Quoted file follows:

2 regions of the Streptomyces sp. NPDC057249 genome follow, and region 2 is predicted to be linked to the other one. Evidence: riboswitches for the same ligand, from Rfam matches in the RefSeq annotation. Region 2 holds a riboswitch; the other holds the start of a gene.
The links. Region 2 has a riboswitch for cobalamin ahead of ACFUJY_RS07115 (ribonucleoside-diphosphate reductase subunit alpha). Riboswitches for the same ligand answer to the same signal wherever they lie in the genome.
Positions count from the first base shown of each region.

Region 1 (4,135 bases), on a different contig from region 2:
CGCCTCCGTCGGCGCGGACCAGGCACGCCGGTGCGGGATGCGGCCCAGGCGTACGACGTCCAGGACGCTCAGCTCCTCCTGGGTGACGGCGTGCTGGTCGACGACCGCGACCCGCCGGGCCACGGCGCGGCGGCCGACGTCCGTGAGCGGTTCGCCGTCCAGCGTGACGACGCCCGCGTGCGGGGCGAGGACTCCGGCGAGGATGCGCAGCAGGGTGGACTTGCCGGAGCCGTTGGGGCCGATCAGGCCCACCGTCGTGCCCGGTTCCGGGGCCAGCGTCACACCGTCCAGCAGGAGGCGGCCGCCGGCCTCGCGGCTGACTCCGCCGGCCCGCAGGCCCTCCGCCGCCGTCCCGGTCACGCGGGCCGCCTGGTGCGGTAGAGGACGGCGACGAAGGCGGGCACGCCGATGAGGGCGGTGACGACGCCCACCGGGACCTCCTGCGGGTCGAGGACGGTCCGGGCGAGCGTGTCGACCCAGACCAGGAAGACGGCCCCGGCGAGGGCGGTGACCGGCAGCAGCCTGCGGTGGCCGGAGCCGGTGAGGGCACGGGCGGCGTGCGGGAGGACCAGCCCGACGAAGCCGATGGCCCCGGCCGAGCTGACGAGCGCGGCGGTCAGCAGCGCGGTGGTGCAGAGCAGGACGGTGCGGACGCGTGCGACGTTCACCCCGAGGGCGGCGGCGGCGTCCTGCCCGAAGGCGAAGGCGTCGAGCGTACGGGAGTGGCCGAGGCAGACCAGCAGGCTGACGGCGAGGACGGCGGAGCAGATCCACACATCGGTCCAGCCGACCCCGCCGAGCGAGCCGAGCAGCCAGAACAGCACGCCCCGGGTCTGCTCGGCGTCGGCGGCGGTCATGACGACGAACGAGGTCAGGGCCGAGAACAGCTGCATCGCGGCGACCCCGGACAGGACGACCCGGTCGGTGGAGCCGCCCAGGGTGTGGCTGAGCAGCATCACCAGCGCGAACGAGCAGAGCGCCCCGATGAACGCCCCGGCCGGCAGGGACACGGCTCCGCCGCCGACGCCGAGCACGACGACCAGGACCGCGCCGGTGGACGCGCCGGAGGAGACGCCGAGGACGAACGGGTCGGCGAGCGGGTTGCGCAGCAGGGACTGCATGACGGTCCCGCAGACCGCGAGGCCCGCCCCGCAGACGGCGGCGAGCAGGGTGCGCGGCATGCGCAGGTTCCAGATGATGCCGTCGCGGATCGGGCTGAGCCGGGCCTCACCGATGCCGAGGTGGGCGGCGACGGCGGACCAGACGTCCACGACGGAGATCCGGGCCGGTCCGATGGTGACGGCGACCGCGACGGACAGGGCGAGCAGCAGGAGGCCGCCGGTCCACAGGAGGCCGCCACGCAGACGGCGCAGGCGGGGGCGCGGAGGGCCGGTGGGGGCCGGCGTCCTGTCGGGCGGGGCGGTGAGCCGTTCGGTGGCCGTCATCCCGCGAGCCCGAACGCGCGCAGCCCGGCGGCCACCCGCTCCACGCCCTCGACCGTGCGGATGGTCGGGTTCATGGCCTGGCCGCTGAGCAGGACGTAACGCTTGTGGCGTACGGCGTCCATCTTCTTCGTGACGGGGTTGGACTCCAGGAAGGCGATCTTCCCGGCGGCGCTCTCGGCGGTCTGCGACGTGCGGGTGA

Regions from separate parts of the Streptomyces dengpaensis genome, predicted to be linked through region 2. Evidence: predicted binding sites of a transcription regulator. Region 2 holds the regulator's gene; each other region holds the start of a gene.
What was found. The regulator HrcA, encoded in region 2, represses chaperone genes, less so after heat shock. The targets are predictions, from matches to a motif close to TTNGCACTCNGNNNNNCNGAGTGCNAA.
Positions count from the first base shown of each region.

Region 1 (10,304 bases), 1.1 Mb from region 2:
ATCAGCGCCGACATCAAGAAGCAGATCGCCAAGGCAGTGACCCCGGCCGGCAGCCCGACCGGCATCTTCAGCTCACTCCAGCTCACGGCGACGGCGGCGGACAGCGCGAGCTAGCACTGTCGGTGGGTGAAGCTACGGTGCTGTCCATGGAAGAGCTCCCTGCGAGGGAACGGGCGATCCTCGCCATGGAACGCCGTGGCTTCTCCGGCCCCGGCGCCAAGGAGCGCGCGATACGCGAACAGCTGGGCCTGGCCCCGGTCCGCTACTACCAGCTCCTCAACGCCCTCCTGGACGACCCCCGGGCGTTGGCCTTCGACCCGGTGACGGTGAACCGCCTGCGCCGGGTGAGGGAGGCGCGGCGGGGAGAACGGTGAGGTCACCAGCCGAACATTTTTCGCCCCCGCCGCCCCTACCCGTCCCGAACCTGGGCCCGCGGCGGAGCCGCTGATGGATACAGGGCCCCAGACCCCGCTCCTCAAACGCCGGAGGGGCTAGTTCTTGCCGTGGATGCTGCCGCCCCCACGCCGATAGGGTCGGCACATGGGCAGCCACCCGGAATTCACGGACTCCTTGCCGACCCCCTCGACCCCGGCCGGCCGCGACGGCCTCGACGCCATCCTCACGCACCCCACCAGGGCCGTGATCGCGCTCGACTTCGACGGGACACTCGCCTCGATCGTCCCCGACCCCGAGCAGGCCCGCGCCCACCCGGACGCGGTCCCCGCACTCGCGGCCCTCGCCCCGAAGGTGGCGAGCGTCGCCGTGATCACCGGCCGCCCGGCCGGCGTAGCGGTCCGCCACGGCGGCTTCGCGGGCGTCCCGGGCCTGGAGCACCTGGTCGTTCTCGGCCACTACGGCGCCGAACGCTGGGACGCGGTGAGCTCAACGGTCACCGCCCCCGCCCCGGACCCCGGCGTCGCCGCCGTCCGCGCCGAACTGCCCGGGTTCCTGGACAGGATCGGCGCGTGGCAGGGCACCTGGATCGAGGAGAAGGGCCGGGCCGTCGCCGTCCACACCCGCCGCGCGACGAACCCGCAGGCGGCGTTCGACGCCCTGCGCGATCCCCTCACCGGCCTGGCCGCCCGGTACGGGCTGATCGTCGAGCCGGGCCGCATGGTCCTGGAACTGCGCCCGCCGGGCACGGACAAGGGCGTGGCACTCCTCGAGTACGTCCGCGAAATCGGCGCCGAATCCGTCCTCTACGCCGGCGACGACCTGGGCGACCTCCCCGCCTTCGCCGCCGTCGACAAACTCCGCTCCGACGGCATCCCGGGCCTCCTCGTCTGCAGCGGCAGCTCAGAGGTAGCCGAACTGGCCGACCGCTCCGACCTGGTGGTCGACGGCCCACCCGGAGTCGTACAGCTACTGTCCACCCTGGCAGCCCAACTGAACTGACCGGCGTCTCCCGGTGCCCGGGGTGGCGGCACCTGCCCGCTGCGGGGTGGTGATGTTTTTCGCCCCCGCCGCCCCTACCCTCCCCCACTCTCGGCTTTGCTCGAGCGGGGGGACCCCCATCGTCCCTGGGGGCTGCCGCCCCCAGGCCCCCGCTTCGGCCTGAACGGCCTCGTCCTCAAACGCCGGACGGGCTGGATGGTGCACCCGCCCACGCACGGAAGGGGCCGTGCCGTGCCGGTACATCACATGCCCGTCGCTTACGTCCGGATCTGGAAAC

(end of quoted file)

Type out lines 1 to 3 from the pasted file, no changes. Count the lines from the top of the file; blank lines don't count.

2 regions of the Streptomyces sp. NPDC057249 genome follow, and region 2 is predicted to be linked to the other one. Evidence: riboswitches for the same ligand, from Rfam matches in the RefSeq annotation. Region 2 holds a riboswitch; the other holds the start of a gene.
The links. Region 2 has a riboswitch for cobalamin ahead of ACFUJY_RS07115 (ribonucleoside-diphosphate reductase subunit alpha). Riboswitches for the same ligand answer to the same signal wherever they lie in the genome.
Positions count from the first base shown of each region.